At least one Sunday a month, I have an opportunity to facilitate an early morning discussion at the Fellowship Café located at Symphony Space on the Upper West Side of Manhattan. These conversations cover a wide range of topics, and while I’m not involved in the selection, it has come to fruition that the very subjects I talk about are the ones I need to remind myself of the most. Isn’t the Universe funny? A few months ago, I was charged with speaking and engaging others in a dialogue about the Law of Cause & Effect. Ugh, yuck, why me? When I think about the idea of Cause & Effect, the next words that come to mind are Reap & Sow, which leads me to what goes around comes around, and gets capped off with the ever popular Karma. None of these words, ideas and concepts leaves me feeling warm and fuzzy, as I’ve always associated the aforementioned with negativity and punishment. Yet, I know myself well enough to realize that when I fight and struggle strongly against an idea, experience or person, the very thing I wish to avoid I need to tackle head on.
I spent several days researching this absolute and unbending law ~ for every cause there is an effect and for every effect there is a cause. Some even call it the law that never lies. Sometimes these effects are immediate (like drinking a cup of hot coffee and ending up with a burnt tongue) and some take longer to manifest. Often we aren’t conscious of what we did indeed set into motion months and years prior when something shows up in our lives. Additionally, although every thought, feeling, word and action is indeed a cause, which sets into motion an eventual effect, the cause doesn’t have to be huge. For example, in the past I’ve set the intention of feeling overworked and overwhelmed. My thoughts centered on not getting enough sleep and having the time to process the events and opportunities showing up in my life. Within a week, I was knocked down with the flu and for the next seven days, didn’t leave my bed. Instead of focusing on what I wasn’t getting done while battling the bug, I allowed my body to heal. With nothing to do but rest, I had opportunity to catch up on reading and journaling my thoughts.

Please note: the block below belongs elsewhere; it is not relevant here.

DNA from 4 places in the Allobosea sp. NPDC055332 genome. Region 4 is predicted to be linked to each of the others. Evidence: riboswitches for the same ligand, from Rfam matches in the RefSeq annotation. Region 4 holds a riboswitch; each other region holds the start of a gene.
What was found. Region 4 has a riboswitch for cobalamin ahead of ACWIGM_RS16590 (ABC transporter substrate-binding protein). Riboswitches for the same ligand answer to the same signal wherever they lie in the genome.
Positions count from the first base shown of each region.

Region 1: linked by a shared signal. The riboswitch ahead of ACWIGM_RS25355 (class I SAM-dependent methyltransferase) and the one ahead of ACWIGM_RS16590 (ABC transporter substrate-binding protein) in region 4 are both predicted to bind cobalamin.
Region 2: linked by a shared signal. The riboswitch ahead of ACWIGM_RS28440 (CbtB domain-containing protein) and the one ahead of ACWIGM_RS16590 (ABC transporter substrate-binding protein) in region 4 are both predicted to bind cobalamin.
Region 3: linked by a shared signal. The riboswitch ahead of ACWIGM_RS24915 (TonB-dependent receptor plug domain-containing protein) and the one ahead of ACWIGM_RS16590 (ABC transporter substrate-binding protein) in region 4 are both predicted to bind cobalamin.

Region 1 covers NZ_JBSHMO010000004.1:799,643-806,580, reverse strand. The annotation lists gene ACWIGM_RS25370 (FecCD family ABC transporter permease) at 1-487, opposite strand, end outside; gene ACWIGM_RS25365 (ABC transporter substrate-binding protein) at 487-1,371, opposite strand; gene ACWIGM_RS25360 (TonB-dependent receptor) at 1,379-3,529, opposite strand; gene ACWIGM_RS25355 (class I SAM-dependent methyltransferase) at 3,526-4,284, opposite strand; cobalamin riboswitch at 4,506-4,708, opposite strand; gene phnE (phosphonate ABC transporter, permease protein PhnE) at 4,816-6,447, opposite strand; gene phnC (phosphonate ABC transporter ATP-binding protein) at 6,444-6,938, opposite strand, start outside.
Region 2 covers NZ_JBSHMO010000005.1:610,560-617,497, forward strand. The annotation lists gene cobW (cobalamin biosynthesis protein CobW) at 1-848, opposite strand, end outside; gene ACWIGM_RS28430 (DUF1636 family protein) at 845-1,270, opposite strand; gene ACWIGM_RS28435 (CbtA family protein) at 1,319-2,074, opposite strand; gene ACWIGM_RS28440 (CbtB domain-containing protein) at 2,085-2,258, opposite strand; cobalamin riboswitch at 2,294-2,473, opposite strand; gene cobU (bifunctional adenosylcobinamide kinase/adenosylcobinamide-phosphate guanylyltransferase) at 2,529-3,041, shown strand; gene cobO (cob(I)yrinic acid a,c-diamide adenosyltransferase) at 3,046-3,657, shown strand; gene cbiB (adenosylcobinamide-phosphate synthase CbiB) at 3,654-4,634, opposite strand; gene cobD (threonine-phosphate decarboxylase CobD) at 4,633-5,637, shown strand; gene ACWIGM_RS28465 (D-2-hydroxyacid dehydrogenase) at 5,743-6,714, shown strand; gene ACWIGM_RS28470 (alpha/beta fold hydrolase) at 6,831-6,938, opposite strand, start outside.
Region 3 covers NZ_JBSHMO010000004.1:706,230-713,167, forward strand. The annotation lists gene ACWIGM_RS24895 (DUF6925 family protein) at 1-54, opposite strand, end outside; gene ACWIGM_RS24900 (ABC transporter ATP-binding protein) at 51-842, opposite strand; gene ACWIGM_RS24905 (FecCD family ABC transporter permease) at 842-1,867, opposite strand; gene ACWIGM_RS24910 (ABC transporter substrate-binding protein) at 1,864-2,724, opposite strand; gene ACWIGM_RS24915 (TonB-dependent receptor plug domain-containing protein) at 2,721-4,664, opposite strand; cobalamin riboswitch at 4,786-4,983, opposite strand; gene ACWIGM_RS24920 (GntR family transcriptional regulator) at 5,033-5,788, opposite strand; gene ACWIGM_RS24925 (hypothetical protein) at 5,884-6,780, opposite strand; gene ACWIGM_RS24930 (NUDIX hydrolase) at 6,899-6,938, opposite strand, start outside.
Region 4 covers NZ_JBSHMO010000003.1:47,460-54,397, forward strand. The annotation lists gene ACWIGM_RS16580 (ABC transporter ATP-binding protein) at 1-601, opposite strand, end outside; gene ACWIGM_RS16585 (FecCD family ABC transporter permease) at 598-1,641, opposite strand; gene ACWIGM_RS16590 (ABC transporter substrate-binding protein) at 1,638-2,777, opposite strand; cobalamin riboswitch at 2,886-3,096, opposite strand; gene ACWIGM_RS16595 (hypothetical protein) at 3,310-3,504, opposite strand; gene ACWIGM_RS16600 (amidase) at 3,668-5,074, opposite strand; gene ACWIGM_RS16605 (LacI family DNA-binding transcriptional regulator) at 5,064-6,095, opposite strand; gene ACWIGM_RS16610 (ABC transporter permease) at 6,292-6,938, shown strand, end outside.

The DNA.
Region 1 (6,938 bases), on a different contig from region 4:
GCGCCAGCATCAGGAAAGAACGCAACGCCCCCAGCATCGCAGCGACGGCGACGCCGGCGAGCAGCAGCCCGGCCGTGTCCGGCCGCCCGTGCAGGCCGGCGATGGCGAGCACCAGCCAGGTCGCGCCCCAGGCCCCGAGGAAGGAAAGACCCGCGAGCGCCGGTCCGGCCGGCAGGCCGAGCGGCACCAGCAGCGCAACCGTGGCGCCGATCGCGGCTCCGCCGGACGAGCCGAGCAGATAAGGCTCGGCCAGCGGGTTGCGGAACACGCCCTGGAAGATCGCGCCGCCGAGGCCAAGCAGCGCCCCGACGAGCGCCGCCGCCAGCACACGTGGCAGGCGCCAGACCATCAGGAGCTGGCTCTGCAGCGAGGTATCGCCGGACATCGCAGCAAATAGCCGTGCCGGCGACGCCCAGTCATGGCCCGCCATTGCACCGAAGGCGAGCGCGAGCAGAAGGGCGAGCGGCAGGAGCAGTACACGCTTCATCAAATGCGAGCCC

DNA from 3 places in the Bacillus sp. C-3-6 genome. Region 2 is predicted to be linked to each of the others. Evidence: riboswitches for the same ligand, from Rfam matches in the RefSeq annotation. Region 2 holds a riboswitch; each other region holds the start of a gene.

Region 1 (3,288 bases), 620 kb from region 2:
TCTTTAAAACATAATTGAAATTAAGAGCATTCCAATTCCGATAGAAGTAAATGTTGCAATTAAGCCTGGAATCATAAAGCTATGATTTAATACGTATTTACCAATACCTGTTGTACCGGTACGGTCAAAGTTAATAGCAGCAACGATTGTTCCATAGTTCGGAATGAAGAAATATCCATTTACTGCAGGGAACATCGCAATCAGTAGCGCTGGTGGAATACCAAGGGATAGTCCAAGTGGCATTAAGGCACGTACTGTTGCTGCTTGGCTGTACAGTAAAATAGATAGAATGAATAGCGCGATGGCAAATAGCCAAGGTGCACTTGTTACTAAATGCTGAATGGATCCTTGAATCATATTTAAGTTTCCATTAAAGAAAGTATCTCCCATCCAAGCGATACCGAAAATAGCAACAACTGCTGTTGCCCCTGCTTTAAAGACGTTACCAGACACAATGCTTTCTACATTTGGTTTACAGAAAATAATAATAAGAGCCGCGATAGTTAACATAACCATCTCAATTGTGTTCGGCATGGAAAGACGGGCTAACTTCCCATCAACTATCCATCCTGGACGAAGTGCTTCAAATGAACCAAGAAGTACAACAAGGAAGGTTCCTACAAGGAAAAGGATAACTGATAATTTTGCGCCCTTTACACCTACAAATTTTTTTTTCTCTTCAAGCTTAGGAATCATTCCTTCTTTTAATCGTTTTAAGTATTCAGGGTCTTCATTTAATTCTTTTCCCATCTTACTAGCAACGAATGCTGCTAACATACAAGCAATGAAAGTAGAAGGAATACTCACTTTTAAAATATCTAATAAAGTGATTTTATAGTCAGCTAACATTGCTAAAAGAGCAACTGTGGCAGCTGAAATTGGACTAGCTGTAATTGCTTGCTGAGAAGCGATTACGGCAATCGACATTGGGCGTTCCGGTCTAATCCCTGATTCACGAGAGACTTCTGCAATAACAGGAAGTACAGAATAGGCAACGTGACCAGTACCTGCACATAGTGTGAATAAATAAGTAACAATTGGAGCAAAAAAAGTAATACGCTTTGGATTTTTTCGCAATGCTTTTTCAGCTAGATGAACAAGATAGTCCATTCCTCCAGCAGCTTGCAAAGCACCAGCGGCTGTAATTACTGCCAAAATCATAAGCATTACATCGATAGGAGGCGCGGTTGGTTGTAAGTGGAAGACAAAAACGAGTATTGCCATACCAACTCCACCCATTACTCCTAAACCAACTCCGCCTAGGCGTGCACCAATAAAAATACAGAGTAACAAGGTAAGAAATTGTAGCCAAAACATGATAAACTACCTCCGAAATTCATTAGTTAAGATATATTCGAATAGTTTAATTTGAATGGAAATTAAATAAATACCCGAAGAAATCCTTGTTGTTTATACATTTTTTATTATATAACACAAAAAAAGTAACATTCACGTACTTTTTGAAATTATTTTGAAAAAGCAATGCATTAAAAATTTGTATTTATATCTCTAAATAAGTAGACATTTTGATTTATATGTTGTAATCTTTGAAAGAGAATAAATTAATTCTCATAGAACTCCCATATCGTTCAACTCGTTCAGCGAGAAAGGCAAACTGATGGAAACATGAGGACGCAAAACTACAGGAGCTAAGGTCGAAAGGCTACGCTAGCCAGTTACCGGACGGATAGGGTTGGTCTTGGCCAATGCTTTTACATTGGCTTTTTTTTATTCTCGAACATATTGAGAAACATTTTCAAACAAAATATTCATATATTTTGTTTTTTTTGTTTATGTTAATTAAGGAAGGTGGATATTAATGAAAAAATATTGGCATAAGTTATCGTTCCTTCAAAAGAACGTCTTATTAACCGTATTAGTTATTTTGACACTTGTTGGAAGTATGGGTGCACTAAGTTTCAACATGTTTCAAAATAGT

What’s interesting is much of what I know and believe about the world we live shouldn’t make this law an issue, yet what I realized, for me, is a lot of my ideas about cause and effect come from old truths I learned growing up. If I made a bad decision, it would come back “to haunt me” and the idea of “instant karma” and the looking over your shoulder mentality because we believe somehow someway we’ll pay for a bad choice. However, the more I read on the subject, the more I remembered that we don’t live a linear life. We aren’t directed on a straight and unbending path. We have the power of free will to make a left or a right ~ to choose a life filled with positivity versus negativity. If I’m not happy in my career, for example, I do not have to stay for the next 25 years to receive the watch and retire. If there’s an area of my world that doesn’t bring me enthusiastic joy, I don’t have to sit in it, shrug my shoulders and say “oh well, it is what it is.” When we center our thoughts, feelings, words and actions on good for everyone and everything, guess what effects we cause? Limitless and ridiculous possibilities! The manifestations of abundant prosperity come back to us in trip measure to the good we give out, and they often touch and show up in the lives of others.
Where are you thoughts when you wake up on the “dreaded” Monday morning? What feelings start your day? How are the words you choose to use during conversation contributing to your day, as well as others you interact with directly or indirectly? How can divine ideas you’ve received from your heart and/or an area in your life you want to explore benefit from positive actions set into motion? With the power of free will comes the ability to choose our intentions. When we start our day, we can ask ourselves who are we willing to be and allow those words to seep into our core. The knowing we are living our absolute truth and affirming conscious acts of generosity and responsibility contribute not only to the quality of our lives, but the betterment of the world. Today I am willing to be compassionate, appreciative, focused, enthusiastic and generous. How about you?